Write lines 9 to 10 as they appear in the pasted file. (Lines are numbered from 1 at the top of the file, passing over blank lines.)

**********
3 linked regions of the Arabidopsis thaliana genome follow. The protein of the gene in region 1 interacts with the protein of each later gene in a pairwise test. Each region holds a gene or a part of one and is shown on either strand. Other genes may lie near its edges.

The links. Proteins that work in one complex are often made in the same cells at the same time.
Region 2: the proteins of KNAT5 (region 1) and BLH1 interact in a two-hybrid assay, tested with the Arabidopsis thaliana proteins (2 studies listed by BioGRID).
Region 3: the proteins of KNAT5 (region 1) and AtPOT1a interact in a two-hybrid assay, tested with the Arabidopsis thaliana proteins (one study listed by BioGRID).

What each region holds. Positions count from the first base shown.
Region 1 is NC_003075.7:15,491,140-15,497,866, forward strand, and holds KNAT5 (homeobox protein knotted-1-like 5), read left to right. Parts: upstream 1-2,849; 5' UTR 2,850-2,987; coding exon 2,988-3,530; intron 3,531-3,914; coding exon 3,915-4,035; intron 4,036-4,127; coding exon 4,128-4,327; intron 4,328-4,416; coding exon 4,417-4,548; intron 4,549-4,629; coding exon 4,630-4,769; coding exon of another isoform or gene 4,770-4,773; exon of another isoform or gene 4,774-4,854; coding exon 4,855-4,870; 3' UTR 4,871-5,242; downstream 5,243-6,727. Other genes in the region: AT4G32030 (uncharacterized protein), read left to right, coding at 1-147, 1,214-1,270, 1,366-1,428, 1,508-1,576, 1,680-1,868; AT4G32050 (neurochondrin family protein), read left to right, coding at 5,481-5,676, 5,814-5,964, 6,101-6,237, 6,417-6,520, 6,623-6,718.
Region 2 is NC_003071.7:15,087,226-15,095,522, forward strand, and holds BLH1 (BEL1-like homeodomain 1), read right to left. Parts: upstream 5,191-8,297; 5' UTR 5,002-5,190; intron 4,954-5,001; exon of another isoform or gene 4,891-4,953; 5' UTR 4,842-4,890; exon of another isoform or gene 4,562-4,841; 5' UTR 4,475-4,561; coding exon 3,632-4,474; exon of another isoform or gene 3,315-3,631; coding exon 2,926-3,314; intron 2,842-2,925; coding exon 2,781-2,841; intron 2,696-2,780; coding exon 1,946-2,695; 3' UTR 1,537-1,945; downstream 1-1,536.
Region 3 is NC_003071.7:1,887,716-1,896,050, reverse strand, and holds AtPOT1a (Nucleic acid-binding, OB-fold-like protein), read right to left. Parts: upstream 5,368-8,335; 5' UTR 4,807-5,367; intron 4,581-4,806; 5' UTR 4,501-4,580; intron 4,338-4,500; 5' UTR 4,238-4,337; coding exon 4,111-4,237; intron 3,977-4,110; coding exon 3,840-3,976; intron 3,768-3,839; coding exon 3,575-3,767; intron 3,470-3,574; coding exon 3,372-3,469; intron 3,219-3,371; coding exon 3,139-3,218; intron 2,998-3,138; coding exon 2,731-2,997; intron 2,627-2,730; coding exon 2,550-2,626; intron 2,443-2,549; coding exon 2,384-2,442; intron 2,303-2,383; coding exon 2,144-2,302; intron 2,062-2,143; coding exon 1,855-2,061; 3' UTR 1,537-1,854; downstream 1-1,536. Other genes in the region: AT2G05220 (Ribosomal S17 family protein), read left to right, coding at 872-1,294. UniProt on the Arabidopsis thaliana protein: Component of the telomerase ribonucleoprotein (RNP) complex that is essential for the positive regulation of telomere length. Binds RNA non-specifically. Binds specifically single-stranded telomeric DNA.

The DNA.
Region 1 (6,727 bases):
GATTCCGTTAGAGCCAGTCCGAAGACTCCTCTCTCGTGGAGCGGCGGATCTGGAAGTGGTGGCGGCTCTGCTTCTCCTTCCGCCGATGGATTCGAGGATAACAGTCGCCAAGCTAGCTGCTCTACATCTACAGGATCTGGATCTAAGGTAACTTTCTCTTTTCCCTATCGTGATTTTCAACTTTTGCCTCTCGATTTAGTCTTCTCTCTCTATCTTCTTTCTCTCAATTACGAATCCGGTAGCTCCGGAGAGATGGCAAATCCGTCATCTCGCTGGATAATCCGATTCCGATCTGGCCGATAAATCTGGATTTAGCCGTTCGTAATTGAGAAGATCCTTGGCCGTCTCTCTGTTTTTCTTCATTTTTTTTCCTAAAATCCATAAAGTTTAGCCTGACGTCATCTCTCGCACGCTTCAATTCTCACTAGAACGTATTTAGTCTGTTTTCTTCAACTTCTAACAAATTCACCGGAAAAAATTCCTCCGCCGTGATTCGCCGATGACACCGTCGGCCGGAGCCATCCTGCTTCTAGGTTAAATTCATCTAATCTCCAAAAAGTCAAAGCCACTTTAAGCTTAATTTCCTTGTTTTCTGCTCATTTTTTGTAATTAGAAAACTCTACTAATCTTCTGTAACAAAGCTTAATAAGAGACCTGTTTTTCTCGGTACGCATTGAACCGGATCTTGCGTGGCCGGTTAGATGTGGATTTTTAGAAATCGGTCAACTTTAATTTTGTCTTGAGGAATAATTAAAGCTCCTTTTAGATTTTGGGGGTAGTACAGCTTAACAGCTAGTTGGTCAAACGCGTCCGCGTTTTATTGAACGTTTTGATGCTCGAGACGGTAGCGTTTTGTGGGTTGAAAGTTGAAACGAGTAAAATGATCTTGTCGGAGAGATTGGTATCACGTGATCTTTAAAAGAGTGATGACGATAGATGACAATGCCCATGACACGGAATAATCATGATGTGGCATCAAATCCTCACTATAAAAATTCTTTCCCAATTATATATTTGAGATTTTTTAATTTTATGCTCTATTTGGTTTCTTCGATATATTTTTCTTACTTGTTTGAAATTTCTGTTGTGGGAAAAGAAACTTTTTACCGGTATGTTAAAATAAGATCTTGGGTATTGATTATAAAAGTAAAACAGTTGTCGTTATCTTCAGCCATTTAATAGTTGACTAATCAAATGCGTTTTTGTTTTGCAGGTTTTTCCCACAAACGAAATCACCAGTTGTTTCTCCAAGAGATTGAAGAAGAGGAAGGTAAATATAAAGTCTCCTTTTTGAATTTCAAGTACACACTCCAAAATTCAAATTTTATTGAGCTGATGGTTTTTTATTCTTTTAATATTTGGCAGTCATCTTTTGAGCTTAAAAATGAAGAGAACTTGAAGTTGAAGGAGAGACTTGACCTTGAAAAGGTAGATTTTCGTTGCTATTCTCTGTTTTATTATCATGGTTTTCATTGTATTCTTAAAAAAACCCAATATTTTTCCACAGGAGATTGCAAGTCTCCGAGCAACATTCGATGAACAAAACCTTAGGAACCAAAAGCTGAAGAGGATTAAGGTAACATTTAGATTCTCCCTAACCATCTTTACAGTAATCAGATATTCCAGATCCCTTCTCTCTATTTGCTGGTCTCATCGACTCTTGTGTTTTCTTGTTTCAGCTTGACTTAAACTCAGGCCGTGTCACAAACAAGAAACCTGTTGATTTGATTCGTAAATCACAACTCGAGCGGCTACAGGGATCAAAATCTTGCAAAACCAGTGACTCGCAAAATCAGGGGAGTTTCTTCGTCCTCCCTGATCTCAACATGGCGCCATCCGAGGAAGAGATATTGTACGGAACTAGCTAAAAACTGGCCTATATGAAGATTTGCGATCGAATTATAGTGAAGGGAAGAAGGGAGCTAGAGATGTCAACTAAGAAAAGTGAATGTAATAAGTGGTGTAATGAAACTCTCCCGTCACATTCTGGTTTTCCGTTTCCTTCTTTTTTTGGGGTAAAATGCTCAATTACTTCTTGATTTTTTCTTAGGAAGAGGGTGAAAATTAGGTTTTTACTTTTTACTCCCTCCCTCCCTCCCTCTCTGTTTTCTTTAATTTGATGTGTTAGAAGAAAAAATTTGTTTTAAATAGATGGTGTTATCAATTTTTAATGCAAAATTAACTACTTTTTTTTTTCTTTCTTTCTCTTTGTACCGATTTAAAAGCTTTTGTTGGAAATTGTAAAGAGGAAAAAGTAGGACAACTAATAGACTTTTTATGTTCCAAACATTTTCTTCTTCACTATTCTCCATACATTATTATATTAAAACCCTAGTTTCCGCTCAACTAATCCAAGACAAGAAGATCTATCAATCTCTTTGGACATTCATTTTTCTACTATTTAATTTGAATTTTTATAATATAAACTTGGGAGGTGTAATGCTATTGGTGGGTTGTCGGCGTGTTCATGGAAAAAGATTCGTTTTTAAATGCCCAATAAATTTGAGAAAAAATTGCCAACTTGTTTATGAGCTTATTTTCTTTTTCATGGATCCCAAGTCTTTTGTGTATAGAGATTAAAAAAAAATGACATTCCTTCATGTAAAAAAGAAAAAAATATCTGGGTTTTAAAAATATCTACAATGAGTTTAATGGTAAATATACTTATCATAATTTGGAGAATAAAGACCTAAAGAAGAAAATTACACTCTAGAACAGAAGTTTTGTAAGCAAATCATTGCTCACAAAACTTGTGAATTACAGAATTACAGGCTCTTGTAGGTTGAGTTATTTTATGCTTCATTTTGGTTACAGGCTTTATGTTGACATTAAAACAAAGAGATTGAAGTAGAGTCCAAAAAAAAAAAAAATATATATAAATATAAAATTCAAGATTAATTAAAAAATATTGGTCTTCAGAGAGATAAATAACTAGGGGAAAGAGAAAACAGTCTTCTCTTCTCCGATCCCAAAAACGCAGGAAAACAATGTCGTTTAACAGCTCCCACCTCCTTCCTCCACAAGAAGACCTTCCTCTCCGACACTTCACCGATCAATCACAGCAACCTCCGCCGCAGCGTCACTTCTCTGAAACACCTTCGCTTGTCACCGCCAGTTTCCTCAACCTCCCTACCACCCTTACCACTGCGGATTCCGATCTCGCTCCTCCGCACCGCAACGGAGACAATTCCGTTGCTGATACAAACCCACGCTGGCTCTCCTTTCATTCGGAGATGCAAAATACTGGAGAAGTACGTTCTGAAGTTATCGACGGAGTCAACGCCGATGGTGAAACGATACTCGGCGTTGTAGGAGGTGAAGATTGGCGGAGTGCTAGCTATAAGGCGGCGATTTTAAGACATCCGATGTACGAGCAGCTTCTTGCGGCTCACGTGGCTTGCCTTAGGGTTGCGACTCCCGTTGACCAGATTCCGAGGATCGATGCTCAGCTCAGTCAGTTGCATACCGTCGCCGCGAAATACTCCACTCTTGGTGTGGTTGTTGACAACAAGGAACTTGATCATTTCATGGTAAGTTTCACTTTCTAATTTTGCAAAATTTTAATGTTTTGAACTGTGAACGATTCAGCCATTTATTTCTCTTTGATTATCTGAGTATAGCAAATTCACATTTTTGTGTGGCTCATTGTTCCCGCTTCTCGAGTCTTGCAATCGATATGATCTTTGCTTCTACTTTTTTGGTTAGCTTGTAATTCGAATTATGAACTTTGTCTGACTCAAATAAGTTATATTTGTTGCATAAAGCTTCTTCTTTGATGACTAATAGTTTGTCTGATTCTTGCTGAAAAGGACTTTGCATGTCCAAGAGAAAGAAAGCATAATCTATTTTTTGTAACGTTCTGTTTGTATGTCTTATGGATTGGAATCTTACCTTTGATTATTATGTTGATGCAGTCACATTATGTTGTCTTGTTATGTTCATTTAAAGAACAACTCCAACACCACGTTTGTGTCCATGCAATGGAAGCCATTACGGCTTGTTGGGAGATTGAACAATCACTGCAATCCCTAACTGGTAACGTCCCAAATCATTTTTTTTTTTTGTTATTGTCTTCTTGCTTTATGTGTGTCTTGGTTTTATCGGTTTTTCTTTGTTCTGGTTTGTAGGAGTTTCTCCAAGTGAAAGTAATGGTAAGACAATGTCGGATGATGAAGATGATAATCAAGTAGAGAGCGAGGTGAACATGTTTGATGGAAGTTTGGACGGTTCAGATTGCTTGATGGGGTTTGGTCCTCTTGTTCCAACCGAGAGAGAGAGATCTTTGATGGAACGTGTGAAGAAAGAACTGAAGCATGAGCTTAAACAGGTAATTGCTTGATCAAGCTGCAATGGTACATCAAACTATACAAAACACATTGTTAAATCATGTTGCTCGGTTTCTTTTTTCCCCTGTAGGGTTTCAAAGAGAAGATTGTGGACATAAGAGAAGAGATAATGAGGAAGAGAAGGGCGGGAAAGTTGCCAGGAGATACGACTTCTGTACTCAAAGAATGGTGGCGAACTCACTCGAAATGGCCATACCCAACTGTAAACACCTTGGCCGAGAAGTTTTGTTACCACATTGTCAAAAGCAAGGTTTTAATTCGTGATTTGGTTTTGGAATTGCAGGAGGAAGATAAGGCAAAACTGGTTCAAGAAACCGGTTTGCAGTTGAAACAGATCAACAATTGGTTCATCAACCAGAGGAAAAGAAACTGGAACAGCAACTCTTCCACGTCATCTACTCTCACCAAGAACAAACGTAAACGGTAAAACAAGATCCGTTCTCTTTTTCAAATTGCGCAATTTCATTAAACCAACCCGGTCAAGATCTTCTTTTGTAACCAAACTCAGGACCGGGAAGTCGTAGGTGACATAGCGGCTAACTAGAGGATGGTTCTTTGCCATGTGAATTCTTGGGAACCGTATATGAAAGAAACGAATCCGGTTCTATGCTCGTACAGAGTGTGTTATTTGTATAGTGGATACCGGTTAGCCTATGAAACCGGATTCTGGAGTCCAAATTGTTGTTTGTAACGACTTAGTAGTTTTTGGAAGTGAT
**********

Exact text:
The DNA.
Region 1 (6,727 bases):